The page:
Agriculture is blooming in the desert
Agtech in the UAE
The UAE typically imports 85% of their food

Mainly produce and fruit, the UAE must import food because the arid environment is not conducive to growing a variety of leafy plants. While importing food ensures the population does not go hungry, it often results in more expensive, less fresh food, with a lower nutrient density. And, as we saw with covid-19 last year, food supply chains are fragile. Relying on other countries to grow your food is no longer always reliable.

Controlled environment agriculture, like greenhouses and vertical farming, offers a hyper-local alternative to importing food by making agriculture accessible in harsh environments. With the use of new technologies, companies can capitalize on the sprawling desert and sunshine. The UAE's three deserts offer a massive amount of real estate for building warehouses for vertical farms and an almost unlimited solar power supply. Although water is scarce, vertical farming uses over 90% less water than traditional farming.

Photo: an indoor vertical farm growing greens
Both the government and the private sector are funding an agricultural revolution

In 2018, the UAE government announced plans to be the top country in food security (measured by the Global Security Index) globally by 2051 and in the top ten by 2021--as of last year; it ranked 42. Like Singapore’s “30 by 30” plan, the government has since aggressively funded food startups and partnered with larger companies, including those from other agtech centers of excellence like the Netherlands and Korea.

In 2020, the Abu Dhabi Investment Office invested $100 million in agtech firms, including local vertical farm Madar Farms, US-based vertical farm AeroFarms, an irrigation company RDI, and a local fertilizer company called RNZ. The Ministry of Climate Change and Environment (MOCCAE) teamed up with Shalimar Biotech Industries to build twelve vertical farms. The MOCCAE and partnered with the Majid Al Futtaim group to build vertical farms in their malls. And it’s not all controlled environment agriculture. The Abu Dhabi Agriculture and Food Safety Authority (ADAFSA) approved five investment projects, worth $142 million, to establish fish, vegetable, fruit, cattle, and poultry farms on a total land and sea area of approximately 43 million square feet.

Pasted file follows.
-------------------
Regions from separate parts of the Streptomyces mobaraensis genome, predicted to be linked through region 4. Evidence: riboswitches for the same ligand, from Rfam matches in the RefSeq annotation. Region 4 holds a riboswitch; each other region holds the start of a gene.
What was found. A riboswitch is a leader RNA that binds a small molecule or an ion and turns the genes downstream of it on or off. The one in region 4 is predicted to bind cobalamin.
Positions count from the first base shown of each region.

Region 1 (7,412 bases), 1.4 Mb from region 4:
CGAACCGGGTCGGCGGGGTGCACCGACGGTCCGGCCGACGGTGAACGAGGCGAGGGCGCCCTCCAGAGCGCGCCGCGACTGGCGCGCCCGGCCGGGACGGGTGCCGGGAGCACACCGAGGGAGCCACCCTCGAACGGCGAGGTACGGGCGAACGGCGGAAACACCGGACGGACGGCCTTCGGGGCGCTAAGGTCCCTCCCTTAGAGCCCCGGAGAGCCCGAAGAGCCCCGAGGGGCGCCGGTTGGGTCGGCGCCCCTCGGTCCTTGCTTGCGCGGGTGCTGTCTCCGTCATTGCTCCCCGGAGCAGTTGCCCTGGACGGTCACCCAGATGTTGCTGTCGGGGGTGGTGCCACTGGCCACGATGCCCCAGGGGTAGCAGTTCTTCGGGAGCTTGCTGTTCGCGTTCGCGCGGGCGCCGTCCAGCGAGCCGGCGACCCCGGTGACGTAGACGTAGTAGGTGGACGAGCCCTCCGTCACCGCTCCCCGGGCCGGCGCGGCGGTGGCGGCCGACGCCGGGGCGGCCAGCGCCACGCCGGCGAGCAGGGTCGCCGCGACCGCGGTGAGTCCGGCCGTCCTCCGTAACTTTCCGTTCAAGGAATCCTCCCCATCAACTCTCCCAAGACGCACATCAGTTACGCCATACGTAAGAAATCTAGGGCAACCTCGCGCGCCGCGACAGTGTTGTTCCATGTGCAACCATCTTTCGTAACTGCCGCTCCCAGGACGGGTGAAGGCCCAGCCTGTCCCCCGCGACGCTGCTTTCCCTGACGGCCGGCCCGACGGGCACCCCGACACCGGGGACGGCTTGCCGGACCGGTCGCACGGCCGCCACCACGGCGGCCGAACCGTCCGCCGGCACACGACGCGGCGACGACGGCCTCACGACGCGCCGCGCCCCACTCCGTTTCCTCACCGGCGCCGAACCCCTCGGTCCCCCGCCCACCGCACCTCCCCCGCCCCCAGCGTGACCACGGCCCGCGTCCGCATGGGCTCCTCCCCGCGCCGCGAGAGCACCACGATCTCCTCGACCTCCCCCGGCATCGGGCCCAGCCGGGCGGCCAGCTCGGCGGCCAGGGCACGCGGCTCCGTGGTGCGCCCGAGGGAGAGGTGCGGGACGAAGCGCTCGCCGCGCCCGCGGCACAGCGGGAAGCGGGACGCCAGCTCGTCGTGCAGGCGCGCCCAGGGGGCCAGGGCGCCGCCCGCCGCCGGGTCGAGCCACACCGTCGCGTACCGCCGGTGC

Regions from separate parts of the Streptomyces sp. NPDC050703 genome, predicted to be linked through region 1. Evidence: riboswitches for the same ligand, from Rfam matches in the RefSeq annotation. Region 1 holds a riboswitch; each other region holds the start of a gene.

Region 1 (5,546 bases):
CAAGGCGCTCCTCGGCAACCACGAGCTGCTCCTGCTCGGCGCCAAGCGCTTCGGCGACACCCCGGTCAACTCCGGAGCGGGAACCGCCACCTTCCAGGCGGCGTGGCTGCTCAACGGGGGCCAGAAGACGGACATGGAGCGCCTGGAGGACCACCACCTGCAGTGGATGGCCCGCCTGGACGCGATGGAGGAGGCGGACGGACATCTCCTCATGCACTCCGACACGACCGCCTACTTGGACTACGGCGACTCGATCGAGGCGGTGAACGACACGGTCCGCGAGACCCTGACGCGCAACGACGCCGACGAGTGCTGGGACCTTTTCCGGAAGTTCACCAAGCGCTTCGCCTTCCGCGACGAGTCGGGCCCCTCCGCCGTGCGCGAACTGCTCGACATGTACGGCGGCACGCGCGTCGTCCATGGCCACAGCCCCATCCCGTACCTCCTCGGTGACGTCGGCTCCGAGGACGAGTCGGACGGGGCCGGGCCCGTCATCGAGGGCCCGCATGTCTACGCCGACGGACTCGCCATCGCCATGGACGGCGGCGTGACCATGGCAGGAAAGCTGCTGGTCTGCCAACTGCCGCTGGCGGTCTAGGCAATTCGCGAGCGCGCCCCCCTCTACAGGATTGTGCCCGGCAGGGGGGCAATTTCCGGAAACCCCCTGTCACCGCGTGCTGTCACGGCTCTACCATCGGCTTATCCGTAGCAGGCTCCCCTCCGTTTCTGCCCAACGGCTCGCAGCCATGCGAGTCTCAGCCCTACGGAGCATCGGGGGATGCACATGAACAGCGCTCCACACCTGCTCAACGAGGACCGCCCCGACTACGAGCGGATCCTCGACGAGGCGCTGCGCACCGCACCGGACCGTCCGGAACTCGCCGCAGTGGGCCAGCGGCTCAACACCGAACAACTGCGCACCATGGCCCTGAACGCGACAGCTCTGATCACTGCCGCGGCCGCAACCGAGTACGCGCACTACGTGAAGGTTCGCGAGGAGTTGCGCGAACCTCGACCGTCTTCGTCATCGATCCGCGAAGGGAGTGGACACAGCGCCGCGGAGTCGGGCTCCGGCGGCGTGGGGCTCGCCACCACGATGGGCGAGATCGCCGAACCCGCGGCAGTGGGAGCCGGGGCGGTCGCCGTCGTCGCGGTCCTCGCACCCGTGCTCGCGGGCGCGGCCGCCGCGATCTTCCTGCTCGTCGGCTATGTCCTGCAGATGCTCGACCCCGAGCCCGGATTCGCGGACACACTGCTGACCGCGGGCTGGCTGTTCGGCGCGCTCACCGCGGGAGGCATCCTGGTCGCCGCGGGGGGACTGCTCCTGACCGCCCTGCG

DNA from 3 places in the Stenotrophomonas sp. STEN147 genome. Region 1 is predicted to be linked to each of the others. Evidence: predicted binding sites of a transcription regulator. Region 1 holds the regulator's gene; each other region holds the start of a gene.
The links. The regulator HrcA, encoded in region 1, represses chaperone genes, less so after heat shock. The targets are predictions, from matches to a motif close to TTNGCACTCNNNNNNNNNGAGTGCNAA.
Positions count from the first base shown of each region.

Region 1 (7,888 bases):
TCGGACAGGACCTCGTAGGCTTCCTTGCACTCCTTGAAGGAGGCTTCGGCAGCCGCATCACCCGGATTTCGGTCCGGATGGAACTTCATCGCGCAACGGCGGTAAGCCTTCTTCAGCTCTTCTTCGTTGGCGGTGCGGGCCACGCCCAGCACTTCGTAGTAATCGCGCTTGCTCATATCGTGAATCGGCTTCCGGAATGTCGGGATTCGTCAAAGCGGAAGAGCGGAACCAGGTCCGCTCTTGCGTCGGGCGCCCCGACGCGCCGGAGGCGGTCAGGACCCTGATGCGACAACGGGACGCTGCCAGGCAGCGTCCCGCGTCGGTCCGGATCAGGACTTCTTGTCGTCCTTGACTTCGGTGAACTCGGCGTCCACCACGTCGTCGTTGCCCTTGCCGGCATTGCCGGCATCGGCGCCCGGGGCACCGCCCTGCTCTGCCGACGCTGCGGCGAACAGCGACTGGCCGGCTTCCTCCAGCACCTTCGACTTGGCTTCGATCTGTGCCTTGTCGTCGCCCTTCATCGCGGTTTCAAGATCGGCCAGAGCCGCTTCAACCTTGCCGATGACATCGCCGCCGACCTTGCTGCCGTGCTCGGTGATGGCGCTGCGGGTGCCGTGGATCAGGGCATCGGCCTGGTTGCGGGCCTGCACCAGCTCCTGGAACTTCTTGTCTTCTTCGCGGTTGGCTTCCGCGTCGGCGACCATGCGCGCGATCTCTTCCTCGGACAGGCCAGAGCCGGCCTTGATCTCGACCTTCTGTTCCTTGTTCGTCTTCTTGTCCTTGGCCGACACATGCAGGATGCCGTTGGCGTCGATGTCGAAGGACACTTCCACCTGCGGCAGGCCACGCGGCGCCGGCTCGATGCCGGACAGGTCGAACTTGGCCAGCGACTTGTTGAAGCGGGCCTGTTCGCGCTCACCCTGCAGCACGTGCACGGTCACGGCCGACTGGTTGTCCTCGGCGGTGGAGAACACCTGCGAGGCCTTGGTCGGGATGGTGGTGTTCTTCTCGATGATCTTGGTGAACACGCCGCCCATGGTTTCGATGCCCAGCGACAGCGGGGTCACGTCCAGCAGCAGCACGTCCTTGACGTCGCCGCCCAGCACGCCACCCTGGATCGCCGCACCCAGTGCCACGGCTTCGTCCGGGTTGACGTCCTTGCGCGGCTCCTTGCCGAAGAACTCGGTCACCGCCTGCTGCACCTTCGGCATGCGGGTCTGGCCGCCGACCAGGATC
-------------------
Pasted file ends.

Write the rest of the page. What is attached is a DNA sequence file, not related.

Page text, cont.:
Just this month, His Royal Highness Sheikh Abdulaziz bin Ali Al Nuaimi, aka the “Green Sheikh,” flew to the US to visit Gotham Greens and the Green Bronx Machine--a Bronx-based organization that brings urban agriculture into school. In the past, he partnered with Stephen Ritz, founder of the Green Bronx Machine, to bring agricultural education and plant science initiatives to Dubai. Longtime friends with shared values on education and wellness, the two will partner on building farms in the UAE and developing culturally specific educational materials for children.
The 'Green Sheikh' collaborates with the founder of the Green Bronx Machine to educate kids in Dubai about farming in the desert.

In the private sector, Dubai is home to many different agtech companies. Badia farms produces lettuce, herbs, and microgreens for chefs, caterers, and restaurants. Madar farms is experimenting with other agtech solutions like container farms and indoor “kitchen gardens” for chefs. Crop one is planning to build the largest vertical farm in the world and partner with Emirates airlines. Green Factory Emirates partnered with veteran indoor growing experts from the Netherlands, GrowGroup IFS, to develop the world’s largest indoor farm (including vertical farming and traditional farming techniques) that will yield 10,000 tons of food annually. & Ever is not building a farm in Dubai yet, but their headquarters is based there. In Abu Dhabi, Pure Harvest opened a ‘smart’ hydroponic tomato farm that utilizes bees in its greenhouses. Another excellent use of indoor growing, Al Aliyo Hydrofarms is a hydroponic farm growing organic fodder for livestock.

Aquaculture is also present. Fish Farm boasts the largest fish farm in the UAE, with three fish hatcheries providing a local, sustainable source of shrimp, hammour, sea bass, and sea bream.

The future is bright and green
Given its large swaths of desert and government commitment to food security, it is no surprise that agtech is becoming a booming sector in the United Arab Emirates. Vertical farming and other local food initiatives have the potential to bring fresher, more nutrient-rich food to the region, provide jobs, educate the youth and continue to show the world that the UAE is always on the cutting edge of new technologies.
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